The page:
Steve has been in the life insurance business for five years. In his first few years, he steadily increased premium, only to see it plateau recently. Despite studying for his CLU and making efforts to upscale his market, all he’s really done is increased expenses and decreased profits.

Interestingly enough, Steve is a clear example of both the good and bad news in the life insurance industry. The good news is that most companies do a good job of getting new representatives up to speed on basic sales skills and product knowledge. The bad news is that even the best companies do a poor job of training “reps” to advance beyond mere survival skills and limited product knowledge. The consequences are high attrition and an inability to compete for the very best candidates.

Fortunately, a competency-based “advanced” sales training program enhances recruiting and lowers attrition. If proper tools are in place, the return on investment (ROI) can be measured, and the program can be continuously monitored and improved.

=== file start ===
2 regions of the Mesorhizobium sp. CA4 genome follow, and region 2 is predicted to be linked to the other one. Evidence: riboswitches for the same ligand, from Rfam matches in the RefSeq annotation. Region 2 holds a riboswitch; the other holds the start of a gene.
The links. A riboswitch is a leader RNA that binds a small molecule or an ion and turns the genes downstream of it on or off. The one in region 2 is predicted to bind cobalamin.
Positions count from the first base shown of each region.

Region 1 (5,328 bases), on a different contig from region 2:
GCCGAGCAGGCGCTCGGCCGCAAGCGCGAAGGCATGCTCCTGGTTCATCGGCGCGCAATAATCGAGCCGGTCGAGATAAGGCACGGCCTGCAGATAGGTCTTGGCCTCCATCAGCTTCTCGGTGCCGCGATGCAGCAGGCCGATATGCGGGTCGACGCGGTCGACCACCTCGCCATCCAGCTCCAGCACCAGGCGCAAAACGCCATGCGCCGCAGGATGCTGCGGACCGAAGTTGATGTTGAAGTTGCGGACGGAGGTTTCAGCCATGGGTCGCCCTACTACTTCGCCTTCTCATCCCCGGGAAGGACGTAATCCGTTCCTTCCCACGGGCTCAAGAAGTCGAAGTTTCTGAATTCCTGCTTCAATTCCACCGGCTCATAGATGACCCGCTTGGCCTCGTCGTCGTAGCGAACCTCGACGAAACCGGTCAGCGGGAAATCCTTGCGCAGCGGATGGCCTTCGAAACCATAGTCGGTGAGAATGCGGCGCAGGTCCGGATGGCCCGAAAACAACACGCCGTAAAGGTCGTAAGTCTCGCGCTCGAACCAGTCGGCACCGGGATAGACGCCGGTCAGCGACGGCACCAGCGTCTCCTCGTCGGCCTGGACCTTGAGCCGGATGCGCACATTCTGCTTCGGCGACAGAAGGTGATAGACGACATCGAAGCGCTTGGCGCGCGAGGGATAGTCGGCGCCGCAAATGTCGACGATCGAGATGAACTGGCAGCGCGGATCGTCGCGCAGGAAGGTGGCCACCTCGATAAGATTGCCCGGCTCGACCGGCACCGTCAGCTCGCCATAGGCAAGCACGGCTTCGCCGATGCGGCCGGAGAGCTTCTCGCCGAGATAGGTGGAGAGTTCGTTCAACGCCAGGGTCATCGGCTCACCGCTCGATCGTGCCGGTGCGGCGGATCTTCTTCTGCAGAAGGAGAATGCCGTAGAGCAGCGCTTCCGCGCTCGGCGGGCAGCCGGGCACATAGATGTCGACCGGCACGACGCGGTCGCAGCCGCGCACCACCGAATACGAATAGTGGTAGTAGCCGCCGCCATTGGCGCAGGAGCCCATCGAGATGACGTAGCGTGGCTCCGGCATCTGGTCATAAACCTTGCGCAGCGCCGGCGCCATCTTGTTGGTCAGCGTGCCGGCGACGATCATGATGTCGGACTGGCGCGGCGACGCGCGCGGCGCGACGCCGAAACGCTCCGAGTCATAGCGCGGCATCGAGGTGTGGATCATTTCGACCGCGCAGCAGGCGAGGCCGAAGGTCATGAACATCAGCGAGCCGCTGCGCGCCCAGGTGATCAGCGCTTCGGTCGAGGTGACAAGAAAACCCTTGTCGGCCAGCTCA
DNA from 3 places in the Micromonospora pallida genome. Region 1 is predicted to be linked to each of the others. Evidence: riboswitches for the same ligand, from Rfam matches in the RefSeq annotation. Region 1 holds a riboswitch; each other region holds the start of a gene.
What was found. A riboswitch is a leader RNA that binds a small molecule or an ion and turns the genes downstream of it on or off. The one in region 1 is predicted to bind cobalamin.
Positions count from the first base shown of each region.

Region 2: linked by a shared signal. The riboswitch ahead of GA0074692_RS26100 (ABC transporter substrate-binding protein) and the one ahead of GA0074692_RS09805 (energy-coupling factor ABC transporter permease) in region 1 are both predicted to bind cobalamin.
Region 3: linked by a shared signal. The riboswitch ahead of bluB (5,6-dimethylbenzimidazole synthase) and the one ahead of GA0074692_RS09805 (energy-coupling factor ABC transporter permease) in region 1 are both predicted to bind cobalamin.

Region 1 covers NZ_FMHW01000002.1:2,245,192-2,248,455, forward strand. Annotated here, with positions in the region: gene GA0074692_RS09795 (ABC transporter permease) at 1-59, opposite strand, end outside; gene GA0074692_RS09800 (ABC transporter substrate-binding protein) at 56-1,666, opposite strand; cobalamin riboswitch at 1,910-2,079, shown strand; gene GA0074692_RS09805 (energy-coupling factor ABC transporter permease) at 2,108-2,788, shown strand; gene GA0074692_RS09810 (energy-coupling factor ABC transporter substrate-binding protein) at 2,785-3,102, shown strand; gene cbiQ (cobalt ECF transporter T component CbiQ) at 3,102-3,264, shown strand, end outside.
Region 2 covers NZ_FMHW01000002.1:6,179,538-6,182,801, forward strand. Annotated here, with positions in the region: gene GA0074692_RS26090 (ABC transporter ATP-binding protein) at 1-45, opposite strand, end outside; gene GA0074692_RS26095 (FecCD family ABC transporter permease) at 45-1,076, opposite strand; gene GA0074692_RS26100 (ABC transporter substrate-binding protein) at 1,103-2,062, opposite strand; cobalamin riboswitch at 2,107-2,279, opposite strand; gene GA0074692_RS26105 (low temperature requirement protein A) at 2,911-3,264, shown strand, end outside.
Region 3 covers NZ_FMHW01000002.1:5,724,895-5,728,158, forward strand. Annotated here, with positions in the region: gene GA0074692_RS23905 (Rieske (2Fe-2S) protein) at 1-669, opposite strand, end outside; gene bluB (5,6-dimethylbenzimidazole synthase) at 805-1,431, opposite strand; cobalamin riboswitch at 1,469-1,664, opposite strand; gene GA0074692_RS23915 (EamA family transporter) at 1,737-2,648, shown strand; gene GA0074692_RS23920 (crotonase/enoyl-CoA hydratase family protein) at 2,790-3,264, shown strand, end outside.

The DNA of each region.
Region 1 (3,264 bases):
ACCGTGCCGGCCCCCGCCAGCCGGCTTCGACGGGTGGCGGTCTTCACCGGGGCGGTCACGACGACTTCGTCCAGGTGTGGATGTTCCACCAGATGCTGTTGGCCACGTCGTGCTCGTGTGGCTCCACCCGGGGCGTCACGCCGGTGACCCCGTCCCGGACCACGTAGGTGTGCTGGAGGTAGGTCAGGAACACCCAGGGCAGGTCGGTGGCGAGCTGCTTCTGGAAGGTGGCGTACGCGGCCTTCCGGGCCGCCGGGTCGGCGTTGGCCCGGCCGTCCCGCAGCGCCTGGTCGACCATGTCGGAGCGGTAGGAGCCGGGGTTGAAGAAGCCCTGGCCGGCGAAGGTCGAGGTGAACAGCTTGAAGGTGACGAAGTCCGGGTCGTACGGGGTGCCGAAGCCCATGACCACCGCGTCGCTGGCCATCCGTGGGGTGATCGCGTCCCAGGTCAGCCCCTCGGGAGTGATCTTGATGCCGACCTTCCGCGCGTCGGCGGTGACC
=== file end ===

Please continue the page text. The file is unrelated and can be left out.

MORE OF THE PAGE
The Current Situation

Most companies develop a clearly defined new-hire profile, utilize effective recruitment strategies, and offer training programs that provide inexperienced new hires with basic sales skills and knowledge.

These “basic” training programs succeed because they focus on the competencies required of successful new reps including prospecting, phoning, basic needs analysis, and presentation skills

By contrast, agents who achieve modest success after “graduating” from basic training often flounder in their attempts to achieve higher levels of production. Weve found that a key cause of their difficulties can be traced to the lack of structured advanced sales training programs that parallel the basic training programs available to novices.

In fact, reps wishing to specialize in advanced fields such as estate planning, comprehensive financial planning, business succession planning, and executive benefits are usually forced to rely on a hodge-podge of advanced marketing seminars, industry certification (CLU, ChFC, and CFP) courses, and CE classes.